• Viewpoint: Improving range science through the appropriate use of statistics

      Gould, W. R.; Steiner, R. L. (Society for Range Management, 2002-11-01)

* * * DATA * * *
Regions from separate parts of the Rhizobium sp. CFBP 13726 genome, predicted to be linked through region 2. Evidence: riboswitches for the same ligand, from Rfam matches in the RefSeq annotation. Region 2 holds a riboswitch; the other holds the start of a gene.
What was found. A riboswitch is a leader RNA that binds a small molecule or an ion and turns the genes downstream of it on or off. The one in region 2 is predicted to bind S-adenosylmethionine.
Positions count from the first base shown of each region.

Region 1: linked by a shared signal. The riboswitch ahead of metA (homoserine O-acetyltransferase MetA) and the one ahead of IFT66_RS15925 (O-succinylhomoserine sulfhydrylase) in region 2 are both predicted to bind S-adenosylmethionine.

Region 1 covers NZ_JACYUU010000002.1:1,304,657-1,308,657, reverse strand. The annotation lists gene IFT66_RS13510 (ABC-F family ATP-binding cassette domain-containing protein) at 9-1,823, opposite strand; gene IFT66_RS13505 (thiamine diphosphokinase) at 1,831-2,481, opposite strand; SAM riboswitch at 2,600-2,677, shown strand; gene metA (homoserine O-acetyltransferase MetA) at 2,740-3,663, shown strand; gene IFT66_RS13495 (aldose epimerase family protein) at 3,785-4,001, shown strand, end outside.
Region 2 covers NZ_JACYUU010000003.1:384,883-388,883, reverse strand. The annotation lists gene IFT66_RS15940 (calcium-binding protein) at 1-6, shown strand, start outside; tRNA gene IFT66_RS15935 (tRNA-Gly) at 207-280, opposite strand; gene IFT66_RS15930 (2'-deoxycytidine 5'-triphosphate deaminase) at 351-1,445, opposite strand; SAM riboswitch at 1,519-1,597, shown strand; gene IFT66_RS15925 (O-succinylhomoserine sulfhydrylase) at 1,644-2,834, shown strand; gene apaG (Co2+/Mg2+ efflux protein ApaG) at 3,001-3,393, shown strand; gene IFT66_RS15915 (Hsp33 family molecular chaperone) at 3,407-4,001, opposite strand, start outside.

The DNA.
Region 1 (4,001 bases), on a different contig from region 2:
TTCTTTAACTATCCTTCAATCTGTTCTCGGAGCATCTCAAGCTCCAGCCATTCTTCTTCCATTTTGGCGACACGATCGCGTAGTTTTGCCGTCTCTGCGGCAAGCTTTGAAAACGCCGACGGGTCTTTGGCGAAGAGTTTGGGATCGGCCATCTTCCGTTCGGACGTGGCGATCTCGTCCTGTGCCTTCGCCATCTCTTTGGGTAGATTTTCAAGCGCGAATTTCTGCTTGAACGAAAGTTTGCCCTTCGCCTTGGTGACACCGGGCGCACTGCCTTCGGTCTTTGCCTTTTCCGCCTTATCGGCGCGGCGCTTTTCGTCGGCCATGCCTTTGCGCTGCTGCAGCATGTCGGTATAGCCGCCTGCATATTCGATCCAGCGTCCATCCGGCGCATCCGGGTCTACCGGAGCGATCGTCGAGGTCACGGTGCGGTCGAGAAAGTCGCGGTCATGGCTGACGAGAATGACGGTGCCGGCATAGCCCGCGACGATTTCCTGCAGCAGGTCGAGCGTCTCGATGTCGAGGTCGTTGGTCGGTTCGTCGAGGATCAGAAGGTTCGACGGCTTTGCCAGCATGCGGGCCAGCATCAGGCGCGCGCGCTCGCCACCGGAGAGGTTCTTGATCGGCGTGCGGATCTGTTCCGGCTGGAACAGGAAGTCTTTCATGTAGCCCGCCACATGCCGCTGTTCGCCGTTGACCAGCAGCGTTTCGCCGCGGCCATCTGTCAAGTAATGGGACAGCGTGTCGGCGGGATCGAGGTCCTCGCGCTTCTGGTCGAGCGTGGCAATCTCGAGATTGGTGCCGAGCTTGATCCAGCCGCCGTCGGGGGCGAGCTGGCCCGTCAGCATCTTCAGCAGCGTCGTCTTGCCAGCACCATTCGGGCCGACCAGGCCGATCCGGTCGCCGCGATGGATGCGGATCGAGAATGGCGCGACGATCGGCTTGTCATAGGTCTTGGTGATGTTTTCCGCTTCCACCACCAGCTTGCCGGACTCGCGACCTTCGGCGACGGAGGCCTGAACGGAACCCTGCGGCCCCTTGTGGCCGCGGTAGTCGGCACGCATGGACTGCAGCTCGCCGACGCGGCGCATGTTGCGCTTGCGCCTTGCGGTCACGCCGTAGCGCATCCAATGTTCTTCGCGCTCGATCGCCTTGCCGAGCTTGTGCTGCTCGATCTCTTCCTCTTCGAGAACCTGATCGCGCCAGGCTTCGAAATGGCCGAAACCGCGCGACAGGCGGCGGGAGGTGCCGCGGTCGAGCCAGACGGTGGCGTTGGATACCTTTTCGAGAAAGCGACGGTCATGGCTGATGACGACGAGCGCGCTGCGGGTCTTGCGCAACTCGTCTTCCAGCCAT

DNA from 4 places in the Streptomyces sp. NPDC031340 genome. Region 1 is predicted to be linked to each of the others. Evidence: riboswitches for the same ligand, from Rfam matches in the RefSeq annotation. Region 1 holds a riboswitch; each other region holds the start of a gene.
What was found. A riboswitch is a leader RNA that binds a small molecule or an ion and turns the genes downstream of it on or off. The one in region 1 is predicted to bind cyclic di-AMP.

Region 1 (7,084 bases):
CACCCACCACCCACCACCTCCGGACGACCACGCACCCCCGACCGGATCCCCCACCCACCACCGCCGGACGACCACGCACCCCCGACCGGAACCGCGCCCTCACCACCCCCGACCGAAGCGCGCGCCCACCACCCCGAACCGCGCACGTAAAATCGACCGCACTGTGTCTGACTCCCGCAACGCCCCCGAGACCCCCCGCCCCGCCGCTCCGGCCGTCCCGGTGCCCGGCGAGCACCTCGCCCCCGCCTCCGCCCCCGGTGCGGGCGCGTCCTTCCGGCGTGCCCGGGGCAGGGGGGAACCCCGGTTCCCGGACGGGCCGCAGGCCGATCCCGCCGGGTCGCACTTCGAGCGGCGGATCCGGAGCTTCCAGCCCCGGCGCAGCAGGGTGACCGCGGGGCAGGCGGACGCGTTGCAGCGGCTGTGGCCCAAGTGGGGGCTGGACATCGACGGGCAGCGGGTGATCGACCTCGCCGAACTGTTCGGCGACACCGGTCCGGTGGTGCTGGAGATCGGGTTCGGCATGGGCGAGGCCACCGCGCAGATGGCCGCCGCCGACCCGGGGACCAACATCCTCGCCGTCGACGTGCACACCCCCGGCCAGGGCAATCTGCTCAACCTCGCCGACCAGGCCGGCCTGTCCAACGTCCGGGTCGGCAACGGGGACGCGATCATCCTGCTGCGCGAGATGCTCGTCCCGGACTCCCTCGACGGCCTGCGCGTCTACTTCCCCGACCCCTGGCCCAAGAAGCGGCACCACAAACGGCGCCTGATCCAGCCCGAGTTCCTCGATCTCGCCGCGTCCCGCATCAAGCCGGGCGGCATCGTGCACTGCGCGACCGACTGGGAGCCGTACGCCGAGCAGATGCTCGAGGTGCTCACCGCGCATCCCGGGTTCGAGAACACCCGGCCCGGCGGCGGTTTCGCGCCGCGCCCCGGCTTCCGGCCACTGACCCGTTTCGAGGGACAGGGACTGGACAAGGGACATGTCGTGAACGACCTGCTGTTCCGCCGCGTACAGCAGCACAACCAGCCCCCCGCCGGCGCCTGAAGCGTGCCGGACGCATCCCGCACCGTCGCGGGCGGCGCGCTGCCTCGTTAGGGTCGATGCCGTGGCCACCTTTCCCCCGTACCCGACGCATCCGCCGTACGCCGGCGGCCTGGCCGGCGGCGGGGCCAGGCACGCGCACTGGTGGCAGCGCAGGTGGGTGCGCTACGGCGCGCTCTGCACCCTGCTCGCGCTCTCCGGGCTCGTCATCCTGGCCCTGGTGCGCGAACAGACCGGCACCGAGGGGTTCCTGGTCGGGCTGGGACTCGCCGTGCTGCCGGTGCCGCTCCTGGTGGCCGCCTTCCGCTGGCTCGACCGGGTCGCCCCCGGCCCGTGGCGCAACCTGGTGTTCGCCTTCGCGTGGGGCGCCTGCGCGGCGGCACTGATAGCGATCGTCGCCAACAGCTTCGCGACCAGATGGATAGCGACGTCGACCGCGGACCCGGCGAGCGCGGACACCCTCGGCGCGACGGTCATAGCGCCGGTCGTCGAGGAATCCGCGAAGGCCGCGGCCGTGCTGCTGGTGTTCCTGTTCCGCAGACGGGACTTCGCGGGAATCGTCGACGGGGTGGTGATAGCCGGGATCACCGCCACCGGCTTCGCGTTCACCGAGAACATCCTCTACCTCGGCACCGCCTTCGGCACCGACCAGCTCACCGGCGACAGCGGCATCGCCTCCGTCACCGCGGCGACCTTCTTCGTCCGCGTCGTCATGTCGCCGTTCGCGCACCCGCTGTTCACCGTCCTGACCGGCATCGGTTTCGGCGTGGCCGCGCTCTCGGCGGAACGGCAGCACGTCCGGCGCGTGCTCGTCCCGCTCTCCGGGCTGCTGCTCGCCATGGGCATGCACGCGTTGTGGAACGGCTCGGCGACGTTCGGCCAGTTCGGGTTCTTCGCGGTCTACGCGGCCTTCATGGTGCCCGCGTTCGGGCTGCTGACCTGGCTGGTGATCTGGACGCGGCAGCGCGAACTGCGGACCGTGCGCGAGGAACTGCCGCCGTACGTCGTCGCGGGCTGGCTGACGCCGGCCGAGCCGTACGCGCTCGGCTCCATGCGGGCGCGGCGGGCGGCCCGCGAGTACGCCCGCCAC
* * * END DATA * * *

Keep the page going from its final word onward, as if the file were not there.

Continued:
We examined a stratified random sample of articles published over 3 decades of the Journal of Range Management to study the applications and changes in statistical methodology employed by range scientists. Our objectives were to characterize the philosophical nature of statistics use in range science and to identify strengths and weaknesses inherent in these approaches. In each article, we examined the research design efficacy and whether the statistical analysis was adeptly used to convey the relevant information. The majority of articles we examined were conducted appropriately. In general, we found more emphasis has been placed on statistical testing than effect size estimation in the last decade. On an average, 82 tests or means comparisons (s.e. = 20) were presented in each article during the 1990's. Articles that reported an effect size via a sample mean frequently did not report an associated standard error. Research designs lacked adequate descriptions in several cases, making it difficult to determine if the appropriate analysis was performed. Improper identification of the experimental or sampling unit and/or the interdependence of observations occurred in all decades. We recommend increased inferential use of confidence intervals and suggest that the practical significance (as opposed to statistical significance) of results be considered more often. Improvements in the 'science' of range science can be made by greater understanding and communication of statistical concepts through consultation with statisticians.